Google Cardboard gets spatial audio with SDK update

Google's Cardboard headset is probably the most accessible route into VR right now. The company is making that experience more immersive today with an SDK update that lets Cardboard developers add spatial audio features to their apps.

This update gives developers some tricks to make sound more positional. For example, sound from a virtual source to the user's right will be played with a slight delay and less high-frequency content in the left ear to emulate the dampening qualities of our skulls.

The new SDK also lets developers specify the size of the space where their VR experiences are playing out, so a virtual concert hall or movie theater will sound appropriately different from a bedroom or office.

Google also says this SDK is optimized for the multi-core CPUs of today's mobile devices, so positional audio won't compete with an app's main thread for CPU resources. The SDK also lets developers control the quality of sounds, so each audio source can be reproduced with only as much fidelity (and CPU resources) as it needs.

Developers who want to add more spatial awareness to the sounds in their Cardboard apps will get a full set of cross-platform Unity components and a native Java API for Android today.

Comments closed
    • w76
    • 4 years ago

    I saw, at the behest of a friend, some VR porn on his Google Cardboard-compatible plastic thing, forget the brand. It was actually disconcerting… I can see how it might cause issues; some people won’t like it, others might spend far too much of their life in a false reality. I think there’s several sci-fi shows that described how this is gonna go, most recent one I can think of being Caprica but it goes way back.

    • CthulhuBill
    • 4 years ago

    It’s an interesting thing to take into account, but the quantifiable differences in the shape of the outer ear and the ear canal do more to color your ability to localize sound then the source. Many peoples ears are actually a bit different from each other as well, and your brain has calibrated your hearing to always take advantage of these slight differences it comes to expect in the signal. Since these are being aimed into the ears and are not hitting the folds of the ear from the normal directions that the brain is used to hearing noises (As each ear imposes its own phase shift onto the incoming audio signals, which your brain uses to help localize the audio source between your two ears, along with timing differences and more subtle things like guessing how much high end attenuation has occurred due to oxygen absorption and other subtle things)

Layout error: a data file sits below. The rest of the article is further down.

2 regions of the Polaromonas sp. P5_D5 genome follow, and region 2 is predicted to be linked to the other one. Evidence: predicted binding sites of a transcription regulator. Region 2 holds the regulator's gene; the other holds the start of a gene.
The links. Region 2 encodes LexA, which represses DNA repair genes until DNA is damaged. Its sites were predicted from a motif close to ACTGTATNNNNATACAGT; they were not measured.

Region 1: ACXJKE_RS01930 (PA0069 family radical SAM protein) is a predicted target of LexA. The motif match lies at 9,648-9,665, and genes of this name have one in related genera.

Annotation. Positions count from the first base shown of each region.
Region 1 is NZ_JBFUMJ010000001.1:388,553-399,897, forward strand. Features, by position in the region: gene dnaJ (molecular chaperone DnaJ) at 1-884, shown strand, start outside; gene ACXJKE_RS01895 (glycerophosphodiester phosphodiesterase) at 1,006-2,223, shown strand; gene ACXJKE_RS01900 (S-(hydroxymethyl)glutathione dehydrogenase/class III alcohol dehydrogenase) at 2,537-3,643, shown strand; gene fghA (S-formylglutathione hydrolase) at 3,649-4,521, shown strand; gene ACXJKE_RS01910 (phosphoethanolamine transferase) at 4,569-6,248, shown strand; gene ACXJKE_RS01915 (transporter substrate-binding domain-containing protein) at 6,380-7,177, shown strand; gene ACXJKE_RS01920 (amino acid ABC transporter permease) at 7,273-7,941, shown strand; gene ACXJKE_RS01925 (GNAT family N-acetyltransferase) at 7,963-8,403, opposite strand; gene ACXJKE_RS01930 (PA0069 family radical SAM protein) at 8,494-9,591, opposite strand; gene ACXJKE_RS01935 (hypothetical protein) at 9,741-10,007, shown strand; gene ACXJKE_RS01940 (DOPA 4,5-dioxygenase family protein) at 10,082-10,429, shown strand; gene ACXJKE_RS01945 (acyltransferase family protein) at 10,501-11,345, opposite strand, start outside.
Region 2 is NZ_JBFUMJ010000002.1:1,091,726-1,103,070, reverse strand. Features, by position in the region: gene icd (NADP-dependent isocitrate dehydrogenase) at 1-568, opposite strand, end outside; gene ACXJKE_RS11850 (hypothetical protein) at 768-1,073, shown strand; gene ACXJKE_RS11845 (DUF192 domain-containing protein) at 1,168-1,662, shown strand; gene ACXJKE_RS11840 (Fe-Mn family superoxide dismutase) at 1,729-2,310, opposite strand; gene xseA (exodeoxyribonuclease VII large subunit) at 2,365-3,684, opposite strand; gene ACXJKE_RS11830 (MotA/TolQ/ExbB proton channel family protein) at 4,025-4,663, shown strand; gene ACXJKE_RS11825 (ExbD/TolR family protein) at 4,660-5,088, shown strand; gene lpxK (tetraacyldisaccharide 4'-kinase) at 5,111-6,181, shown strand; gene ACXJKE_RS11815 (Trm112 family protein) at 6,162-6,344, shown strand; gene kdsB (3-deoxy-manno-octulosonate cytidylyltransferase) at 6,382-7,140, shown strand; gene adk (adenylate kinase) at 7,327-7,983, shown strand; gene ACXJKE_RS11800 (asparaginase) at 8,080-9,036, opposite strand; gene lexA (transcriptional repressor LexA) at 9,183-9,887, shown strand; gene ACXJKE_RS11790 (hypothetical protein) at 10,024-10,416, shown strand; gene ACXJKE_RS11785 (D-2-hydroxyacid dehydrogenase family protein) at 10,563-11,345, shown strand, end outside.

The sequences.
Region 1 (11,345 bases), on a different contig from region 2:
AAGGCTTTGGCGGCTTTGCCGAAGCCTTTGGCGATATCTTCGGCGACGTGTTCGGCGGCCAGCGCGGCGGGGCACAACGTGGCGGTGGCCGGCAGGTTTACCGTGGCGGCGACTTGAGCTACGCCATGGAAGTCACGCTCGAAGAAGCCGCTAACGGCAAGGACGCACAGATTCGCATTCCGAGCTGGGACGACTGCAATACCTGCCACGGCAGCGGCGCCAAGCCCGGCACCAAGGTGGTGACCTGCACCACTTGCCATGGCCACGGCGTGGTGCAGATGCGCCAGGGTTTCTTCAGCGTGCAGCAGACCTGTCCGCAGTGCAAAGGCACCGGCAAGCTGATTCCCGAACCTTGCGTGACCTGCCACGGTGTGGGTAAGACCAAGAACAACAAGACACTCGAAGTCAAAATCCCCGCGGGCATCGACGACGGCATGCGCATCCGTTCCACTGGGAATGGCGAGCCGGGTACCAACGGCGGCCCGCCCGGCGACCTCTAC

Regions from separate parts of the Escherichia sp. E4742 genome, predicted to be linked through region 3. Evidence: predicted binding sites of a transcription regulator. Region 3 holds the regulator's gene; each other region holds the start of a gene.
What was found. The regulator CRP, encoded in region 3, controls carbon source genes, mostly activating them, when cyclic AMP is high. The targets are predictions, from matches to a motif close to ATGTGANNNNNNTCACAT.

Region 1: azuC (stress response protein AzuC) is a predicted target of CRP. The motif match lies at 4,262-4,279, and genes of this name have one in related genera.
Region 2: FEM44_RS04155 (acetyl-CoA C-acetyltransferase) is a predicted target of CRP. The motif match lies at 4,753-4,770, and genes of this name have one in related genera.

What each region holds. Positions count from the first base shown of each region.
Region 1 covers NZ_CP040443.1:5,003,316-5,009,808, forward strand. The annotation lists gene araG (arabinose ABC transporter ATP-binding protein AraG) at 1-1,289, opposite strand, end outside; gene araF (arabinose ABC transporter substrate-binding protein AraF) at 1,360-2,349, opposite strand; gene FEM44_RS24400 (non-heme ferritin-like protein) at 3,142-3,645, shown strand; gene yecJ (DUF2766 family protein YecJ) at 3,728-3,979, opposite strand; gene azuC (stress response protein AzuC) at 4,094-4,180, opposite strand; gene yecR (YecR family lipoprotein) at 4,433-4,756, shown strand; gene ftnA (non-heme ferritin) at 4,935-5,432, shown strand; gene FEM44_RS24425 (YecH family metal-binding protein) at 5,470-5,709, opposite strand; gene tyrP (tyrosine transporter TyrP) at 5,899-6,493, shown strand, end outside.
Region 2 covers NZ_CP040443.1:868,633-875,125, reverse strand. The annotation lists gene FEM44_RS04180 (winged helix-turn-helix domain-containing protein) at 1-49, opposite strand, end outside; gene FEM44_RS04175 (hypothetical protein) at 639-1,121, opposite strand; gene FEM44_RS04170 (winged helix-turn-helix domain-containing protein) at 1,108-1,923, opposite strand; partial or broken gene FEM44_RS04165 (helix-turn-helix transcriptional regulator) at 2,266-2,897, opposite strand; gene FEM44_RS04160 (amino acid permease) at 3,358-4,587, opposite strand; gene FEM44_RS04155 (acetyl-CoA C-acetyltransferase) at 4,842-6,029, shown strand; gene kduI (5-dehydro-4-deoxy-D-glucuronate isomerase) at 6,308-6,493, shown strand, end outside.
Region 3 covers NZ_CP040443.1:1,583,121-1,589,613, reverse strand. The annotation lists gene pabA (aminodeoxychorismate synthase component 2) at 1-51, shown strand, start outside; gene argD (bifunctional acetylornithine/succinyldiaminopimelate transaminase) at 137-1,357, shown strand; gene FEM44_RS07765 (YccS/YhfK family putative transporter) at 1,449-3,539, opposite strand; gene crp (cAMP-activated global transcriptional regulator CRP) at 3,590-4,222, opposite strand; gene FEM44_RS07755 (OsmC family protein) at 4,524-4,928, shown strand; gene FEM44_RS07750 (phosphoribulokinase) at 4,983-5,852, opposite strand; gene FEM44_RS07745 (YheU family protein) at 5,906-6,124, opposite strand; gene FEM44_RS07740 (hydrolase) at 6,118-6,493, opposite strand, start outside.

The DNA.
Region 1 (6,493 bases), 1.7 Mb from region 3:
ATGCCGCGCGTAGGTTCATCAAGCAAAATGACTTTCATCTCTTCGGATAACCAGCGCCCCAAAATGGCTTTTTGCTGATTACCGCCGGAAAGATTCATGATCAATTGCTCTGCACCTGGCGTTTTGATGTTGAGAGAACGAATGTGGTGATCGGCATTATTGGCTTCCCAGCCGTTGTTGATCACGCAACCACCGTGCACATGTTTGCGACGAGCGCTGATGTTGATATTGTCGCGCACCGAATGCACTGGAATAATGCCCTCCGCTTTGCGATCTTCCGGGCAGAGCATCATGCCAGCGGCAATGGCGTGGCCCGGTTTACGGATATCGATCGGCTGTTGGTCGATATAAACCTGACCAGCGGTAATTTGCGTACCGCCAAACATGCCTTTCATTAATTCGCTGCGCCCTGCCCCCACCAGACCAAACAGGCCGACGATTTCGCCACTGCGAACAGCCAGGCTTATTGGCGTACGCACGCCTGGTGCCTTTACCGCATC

As we start trying to emulate more and more of these things digitally to improve fake sourcing of sound points we are going to start hitting a point where natural physical variability will make it impossible to become more accurate in faking it. There is a limit, at least until you start modeling ear and ear canal shape for each person as well.

      • Neutronbeam
      • 4 years ago

      TLDR…

      • w76
      • 4 years ago

      And here I thought that eyes were impressive evolutionary feats.

    • TruthSerum
    • 4 years ago

    I still can’t believe this is a real thing.

      • One Sick Puppy
      • 4 years ago

      I had to check if it was april fools.

    • Chrispy_
    • 4 years ago

    Google Cardboard* just drifted all the time for me.

    Using the gyros to zero and track head movement is a total failure 🙁

    [i<]* - I actually have one of those Oculus-like plastic headsets that you can slide your phone into, but that's pretty much Google Cardboard from a mechanics point of view.[/i<]

    • BobbinThreadbare
    • 4 years ago

    So did they just implement OpenAL or what?

    • DPete27
    • 4 years ago

    Is it just me, or does Google Cardboard just look like a silly mockery of VR headsets.

      • morphine
      • 4 years ago

      Friends ordered some sets, it’s surprisingly good. Then you take into account that it’s a frickin’ piece of cardboard, and your mind is blown.

        • anotherengineer
        • 4 years ago

        My children would get it wet and it would fall apart ;( lol

      • ludi
      • 4 years ago

      It’s a low-cost way to position a $600 smartphone at the right viewing distance. What else does it need to look like to get the job done?

        • DPete27
        • 4 years ago

        [url=https://techreport.com/news/27478/samsung-gear-vr-headset-is-selling-for-200<]Oh I dunno...[/url<]

          • One Sick Puppy
          • 4 years ago

          Caveman never needed comfort or wearability.

      • Brainsan
      • 4 years ago

      The entire point of Google Cardboard is VR on a budget, or for free. They gave away the first Cardboards at a dev conference. There are PDF’s out there so you can print your own. You still have to source the lenses though.

      If you want a little more polish, there’s the Viewmaster version, and Amazon is selling it for less than I paid for my Unofficial Cardboard (that’s a brand name) version.

      [url<]http://www.amazon.com/View-Master-Virtual-Reality-Starter-Pack/dp/B011EG5HJ2/[/url<] One of my nieces has the Viewmaster, and it's well designed and solidly built, they put some effort into kid-proofing it.

    • chuckula
    • 4 years ago

    That’s nothing. The built-in HUD is going to get an ALL-CAPS capability once the SSK update drops.

      • Neutronbeam
      • 4 years ago

      AND AN AUTOMATIC INCREASE IN VOLUME AMIRIGHT?

      [LOL, imitating SSK just never gets old!]

      • Kharnellius
      • 4 years ago

      So they SSK’d the SDK?!

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